Polo Ralph Lauren Bluetooth Rainsuit
Photo provided
By Woody Hochswender
Friday, July 10, 2009

Technology has altered practically everything we do, including pastoral activities like golf. Where once the fairways resounded with the crack of persimmon woods, now the ring of space-age metal reverberates across the land.

This month the Polo Ralph Lauren company adds a new twist to the sights and sounds of the course—a golf rain jacket with Bluetooth-enabled sleeve. Yes, you can now listen to your favorite songs, dial numbers, or text your mistress—in the rain—using the Bluetooth wireless protocol. The implications are enormous.

The RLX Bluetooth jacket—in a classic black-watch Scots plaid and looking for all the world like a regular, luxurious technical golf jacket with snap closures, ample venting, and waterproof three-layer bonding—has a touchpad on the left sleeve, embedded in the fabric, that allows you to connect to your iPod or MP3 player (or other more exotic devices) so that you can change songs, albums and so on without having to wriggle around in your clothes.

"We strive to create things with a modern technical twist, without getting away from the heritage of golf," said Charles Schaefer, the director of men's design at Polo Ralph Lauren who oversees the RLX golf collection (RLX stands for "Ralph Lauren Extreme"). The jackets are part of a special collection of golf clothes—called "Royal and Ancient" —made for the Ralph Lauren-sponsored pro Luke Donald in anticipation of the British Open this month.

Schaefer, a former member of the Duke University golf team (class of 2002), said that as an active golfer himself, he was always trying to design things that were functional as well as luxurious. For example, the RLX Bluetooth jackets are quite noiseless and fully waterproof. They are also quite expensive. The RLX rainsuit, with Bluetooth jacket and matching rain trousers, costs about $1,000 and will be available in stores after its debut at the British Open.

He allowed that the RLX Bluetooth jacket would probably be used off the course as much as on it. It could be worn anywhere in rainy or blustery conditions and is very suitable for skiing and snowboarding. Some might find it especially handy on the practice tee.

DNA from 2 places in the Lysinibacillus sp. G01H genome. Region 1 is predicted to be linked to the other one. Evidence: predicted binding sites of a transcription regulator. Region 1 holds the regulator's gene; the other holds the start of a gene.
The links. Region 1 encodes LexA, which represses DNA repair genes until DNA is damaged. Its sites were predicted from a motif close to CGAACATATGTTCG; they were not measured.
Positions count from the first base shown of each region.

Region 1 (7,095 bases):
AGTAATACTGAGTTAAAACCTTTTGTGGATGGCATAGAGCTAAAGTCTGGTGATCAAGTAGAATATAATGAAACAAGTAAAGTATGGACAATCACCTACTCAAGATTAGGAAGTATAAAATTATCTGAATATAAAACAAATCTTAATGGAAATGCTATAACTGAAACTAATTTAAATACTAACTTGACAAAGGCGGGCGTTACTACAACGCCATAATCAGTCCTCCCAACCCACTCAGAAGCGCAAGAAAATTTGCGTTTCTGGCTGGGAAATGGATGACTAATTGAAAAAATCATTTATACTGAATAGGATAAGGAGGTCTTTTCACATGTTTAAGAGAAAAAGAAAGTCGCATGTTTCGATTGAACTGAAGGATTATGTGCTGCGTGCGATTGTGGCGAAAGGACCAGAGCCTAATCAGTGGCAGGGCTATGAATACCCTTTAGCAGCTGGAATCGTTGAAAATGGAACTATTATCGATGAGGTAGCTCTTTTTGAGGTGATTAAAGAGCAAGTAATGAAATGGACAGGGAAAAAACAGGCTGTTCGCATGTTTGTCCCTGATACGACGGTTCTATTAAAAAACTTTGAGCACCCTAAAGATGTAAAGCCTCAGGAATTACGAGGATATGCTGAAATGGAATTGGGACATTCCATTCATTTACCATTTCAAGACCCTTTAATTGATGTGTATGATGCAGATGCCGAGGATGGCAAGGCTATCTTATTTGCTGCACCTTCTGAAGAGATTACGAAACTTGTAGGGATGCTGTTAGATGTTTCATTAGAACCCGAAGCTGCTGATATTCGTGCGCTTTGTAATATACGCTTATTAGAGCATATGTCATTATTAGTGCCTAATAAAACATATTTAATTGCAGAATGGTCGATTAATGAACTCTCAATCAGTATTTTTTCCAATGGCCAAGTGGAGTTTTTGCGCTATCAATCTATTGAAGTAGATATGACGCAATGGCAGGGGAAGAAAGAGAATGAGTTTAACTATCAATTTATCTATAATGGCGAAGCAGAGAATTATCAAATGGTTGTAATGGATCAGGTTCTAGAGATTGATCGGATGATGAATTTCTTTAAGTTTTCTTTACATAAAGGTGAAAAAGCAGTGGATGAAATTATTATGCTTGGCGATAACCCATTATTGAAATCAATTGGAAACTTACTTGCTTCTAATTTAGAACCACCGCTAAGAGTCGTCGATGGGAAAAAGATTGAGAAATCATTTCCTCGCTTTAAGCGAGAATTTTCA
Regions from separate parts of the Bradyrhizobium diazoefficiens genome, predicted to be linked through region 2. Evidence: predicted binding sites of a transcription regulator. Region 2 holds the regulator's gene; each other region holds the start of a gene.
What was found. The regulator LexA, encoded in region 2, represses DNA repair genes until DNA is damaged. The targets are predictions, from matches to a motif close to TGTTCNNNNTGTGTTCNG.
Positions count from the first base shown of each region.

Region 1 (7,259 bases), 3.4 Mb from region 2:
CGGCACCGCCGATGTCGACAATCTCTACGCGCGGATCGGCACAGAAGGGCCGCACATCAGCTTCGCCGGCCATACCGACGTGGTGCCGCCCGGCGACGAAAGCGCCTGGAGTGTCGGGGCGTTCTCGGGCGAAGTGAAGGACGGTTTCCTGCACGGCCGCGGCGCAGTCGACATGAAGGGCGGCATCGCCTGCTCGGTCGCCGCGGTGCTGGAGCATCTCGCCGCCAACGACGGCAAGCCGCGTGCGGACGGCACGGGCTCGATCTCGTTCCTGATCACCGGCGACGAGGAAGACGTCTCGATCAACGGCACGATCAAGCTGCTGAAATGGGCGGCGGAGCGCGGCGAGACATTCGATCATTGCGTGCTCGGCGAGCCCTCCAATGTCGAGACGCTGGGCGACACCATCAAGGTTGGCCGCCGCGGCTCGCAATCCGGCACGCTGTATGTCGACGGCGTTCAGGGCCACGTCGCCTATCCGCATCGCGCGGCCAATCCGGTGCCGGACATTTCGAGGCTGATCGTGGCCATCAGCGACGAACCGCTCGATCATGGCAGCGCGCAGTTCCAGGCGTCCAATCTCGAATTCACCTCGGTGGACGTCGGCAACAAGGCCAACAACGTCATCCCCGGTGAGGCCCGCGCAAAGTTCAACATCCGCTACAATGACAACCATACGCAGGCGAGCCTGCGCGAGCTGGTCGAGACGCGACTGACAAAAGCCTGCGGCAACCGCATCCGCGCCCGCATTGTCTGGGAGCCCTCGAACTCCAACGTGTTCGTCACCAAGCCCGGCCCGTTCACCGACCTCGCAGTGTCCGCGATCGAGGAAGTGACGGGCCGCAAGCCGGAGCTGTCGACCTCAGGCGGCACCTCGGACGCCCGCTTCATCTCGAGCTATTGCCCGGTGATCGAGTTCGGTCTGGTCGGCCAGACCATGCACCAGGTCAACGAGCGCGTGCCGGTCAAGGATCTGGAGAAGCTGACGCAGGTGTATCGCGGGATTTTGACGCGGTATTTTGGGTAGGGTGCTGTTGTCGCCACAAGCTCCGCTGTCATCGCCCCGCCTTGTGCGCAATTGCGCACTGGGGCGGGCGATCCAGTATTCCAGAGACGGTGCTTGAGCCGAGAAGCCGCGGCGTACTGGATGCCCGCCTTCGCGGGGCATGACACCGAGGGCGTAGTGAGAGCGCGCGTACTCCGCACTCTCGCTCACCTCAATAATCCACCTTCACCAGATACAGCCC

So if someday you start seeing people mysteriously tapping on one sleeve between shots, they are probably not sending secret messages. They may be just switching from Linkin Park to Lady GaGa. \n

Short Game
There seems to be niche business for nearly everything these days. Take short men golfers. For those who have trouble finding golf clothes in extra-small sizes, an enterprising Florida woman has started a sports apparel website for male golfers under 5'9' tall.

Launched this month, The Pro Shop at FortheFit.com features a wide selection of shirts, shorts, trousers, outerwear and other golf items for the shorter player, of which there are apparently millions, according to Consuelo Bova, the chief executive officer of For the Fit.

A key problem for the shorter guy is the rise—that is, the distance from the crotch to the waist—which in most trousers and shorts is 11' to 12'. Her site specializes in garments with a 9' to 10' rise, which creates a cleaner, more comfortable line. She stocks well-known brands like Nike and Ben Sherman as well as clothes that are custom-manufactured in small sizes for her site, which is based in Orlando.

"We go out there and figure out who cuts these clothes smaller," Ms. Bova said. "Most stores stick to the medium to large sizes where they make the most sales. They don't carry much extra-small clothing. We do."

If you think this is a rather small niche, Ms. Bova's overall site has consistently generated 80 percent annual growth over the years, she said, including in 2008, when most retailers were struggling. There is a whole industry devoted to "big & tall" men's clothing. So she may be onto something.

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